Essay about A Grain Of Goodness on a Beach of Evil

Submitted By hannahbanana974
Words: 753
Pages: 4

Hannah Leverenz
Ms. Foster
English 10 H
December 20, 2012 A Grain Of Goodness on a Beach of Evil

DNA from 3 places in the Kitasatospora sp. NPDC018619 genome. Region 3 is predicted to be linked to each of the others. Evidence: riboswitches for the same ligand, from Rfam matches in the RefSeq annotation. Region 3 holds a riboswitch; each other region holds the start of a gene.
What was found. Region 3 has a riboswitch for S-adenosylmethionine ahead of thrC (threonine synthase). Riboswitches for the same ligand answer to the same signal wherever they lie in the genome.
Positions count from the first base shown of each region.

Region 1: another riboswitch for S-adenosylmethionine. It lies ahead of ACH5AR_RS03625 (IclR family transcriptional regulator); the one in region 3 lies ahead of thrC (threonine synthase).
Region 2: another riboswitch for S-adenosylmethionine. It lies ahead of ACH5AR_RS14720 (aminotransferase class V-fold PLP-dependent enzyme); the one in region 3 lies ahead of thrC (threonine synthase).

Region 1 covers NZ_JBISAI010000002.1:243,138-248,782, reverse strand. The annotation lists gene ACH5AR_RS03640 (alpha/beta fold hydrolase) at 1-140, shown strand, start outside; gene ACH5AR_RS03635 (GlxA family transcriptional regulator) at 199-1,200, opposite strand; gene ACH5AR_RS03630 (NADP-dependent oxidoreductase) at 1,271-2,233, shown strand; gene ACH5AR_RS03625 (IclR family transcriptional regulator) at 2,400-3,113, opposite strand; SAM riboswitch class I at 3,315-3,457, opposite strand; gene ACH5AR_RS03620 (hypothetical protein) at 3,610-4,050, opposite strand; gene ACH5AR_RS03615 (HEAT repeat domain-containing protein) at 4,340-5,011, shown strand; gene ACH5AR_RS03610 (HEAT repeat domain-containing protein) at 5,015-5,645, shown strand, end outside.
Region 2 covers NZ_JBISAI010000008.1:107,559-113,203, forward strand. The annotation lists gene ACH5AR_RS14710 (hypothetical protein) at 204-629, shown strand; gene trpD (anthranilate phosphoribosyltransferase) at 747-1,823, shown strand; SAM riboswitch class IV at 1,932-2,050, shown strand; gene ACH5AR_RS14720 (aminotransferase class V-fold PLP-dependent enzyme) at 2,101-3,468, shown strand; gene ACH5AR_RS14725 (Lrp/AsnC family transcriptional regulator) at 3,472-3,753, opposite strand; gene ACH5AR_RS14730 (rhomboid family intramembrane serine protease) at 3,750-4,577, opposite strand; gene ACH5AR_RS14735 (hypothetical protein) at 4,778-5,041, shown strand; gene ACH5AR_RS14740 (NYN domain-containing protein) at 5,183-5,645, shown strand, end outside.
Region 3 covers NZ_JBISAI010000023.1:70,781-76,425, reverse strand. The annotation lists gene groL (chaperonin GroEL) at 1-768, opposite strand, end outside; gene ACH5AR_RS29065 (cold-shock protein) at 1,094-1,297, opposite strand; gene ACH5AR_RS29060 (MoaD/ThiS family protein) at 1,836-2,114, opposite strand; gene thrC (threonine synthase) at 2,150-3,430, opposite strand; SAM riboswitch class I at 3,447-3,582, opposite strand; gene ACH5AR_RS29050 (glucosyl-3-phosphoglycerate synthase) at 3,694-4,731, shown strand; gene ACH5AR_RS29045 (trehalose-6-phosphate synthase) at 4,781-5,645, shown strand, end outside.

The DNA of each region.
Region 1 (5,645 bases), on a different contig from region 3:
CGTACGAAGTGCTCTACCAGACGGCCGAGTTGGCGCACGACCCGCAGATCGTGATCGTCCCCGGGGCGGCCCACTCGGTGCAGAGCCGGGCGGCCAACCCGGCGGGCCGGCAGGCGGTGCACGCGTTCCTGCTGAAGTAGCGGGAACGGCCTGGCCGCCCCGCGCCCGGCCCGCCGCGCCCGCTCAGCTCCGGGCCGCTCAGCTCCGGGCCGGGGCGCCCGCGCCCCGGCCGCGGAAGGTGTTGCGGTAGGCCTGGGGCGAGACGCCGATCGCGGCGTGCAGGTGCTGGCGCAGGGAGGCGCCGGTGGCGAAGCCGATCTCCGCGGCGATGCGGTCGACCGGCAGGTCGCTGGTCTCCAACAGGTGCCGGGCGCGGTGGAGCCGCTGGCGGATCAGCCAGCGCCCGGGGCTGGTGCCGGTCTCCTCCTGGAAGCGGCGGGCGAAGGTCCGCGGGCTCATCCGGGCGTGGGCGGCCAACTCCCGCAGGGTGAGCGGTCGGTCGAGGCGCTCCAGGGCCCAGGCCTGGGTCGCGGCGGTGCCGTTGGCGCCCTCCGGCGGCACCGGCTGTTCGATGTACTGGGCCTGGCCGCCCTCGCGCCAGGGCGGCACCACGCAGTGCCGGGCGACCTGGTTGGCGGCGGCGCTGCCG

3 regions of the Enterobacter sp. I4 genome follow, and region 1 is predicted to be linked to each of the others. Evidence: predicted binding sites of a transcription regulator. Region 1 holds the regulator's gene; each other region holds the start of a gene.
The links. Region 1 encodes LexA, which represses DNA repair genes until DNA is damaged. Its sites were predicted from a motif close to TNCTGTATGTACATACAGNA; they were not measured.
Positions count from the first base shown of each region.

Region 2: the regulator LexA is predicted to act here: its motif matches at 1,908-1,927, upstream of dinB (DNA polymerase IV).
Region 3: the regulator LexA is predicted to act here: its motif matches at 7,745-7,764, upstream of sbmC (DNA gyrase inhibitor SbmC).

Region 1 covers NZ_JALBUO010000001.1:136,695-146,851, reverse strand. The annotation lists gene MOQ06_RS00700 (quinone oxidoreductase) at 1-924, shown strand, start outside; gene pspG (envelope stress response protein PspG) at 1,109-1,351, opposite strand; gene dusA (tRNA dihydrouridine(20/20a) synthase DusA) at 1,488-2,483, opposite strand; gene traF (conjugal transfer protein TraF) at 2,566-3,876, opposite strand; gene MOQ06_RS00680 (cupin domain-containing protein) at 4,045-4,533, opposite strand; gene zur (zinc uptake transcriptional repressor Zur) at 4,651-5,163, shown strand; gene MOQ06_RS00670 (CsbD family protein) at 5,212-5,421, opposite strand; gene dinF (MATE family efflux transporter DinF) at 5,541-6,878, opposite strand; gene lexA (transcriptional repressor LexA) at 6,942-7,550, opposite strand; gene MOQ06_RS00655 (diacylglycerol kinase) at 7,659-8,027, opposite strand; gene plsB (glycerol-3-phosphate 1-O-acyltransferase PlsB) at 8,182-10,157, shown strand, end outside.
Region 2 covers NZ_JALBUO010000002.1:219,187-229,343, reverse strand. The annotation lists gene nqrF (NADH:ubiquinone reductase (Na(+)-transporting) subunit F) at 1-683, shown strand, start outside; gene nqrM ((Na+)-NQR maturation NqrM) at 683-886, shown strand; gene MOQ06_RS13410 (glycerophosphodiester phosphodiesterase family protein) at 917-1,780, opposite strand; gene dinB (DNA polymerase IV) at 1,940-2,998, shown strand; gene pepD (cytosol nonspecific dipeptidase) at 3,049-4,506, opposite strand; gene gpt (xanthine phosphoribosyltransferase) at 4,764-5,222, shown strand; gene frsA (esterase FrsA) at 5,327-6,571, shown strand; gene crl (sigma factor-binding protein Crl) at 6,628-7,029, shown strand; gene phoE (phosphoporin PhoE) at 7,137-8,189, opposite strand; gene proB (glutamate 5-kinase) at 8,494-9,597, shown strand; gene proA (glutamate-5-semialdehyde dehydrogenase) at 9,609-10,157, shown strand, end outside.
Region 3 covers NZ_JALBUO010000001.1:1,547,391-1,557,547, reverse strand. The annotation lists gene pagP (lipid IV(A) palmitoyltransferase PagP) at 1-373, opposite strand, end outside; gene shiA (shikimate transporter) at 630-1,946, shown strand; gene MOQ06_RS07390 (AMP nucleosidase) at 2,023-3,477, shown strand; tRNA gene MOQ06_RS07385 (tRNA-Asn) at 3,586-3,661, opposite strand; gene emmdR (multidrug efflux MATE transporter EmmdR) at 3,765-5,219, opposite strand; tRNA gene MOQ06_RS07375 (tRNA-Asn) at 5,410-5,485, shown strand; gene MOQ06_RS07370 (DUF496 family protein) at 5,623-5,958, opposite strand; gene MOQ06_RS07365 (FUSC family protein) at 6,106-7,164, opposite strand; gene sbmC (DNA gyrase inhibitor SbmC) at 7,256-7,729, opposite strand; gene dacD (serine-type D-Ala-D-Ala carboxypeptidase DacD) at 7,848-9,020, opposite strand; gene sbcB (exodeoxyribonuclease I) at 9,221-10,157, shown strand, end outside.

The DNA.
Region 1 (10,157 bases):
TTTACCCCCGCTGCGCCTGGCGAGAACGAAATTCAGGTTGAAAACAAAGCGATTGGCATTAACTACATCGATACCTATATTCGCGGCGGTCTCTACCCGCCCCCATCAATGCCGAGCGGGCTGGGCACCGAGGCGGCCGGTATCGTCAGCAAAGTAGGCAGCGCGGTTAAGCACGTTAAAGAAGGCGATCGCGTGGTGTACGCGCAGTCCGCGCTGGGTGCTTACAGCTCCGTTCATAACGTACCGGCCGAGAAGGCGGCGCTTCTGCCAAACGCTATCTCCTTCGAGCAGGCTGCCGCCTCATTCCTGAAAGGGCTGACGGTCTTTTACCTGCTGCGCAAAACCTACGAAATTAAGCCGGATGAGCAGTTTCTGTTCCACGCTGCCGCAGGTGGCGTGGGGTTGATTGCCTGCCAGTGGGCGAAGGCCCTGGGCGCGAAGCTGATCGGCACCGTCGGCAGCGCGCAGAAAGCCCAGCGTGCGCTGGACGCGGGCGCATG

Humans must always be cautious towards absolute rulers who promise hope and deliverance for their people in return for complete obedience. Often, the people are let down by the so-called liberator, as they turn out to abuse their positions and rob the people of their humanity to ensure their positions. In “The Second Coming” W.B. Yates paints a perturbing scenario of the Second Coming to warn against false hope in a twisted “savior”. In his novel 1984, George Orwell urges his readers to be wary against leaders who obliterate human relationships and emotions in order to maintain absolute rule. In “The Second Coming”, Yeats portrays the lack of hope for humanity through imagery and allusion as the savior of the world turns out to be a corrupted, evil being. Using imagery, Yeats paints a frightening picture of the Second Coming by describing the deliverer as having a “lion body and the head of a man” (Yeats 14). Because humanity is so evil, the emancipator having the face of a man suggests that he himself is full of the wickedness and maliciousness so prevalent among humans. The few in the world who expect the savior to be a divine immortal are disappointed when he appears to be a normal human like the rest of them. Additionally, the redeemer being portrayed as a lion gives him power and strength, which he uses to perform evil deeds and further distort humanity. The “indignant desert birds” flying around him paint a picture of resentment and bitterness, also traits present in the sinister spirit of mortals (17). The speaker then goes on to allude to the Biblical belief that Jesus is coming again. Yeats does this to warn his readers regarding a foul “redeemer.” Although the Bible promises redemption and salvation for those who believe in Christ, Yeats describes this savior as a “rough beast” that is finally released and desires to corrupt those he claims to be saving (21). Instead of being a gentle, righteous divinity, he returns to pervert human nature even further. By depicting the savior in this manner, Yeats gives the clear warning that one who claims to rescue humanity often cannot be trusted and turns out to distort society even more. George Orwell warns his readers in 1984 of the dangers of trusting an oppressive ruler who claims to perfect society. Using irony, he proves that giving in to such a leader would have devastating effects. After being “shot” by the “lock-hoped-for bullet”, Winston is not physically dead, but his humanity is totally shattered (Orwell 297). Instead of detesting Big Brother, Winston describes him as a “rock” and appreciates the “healing change” he believes to have received (297). This is ironic because the change administered to him has stripped him of his human nature, leaving him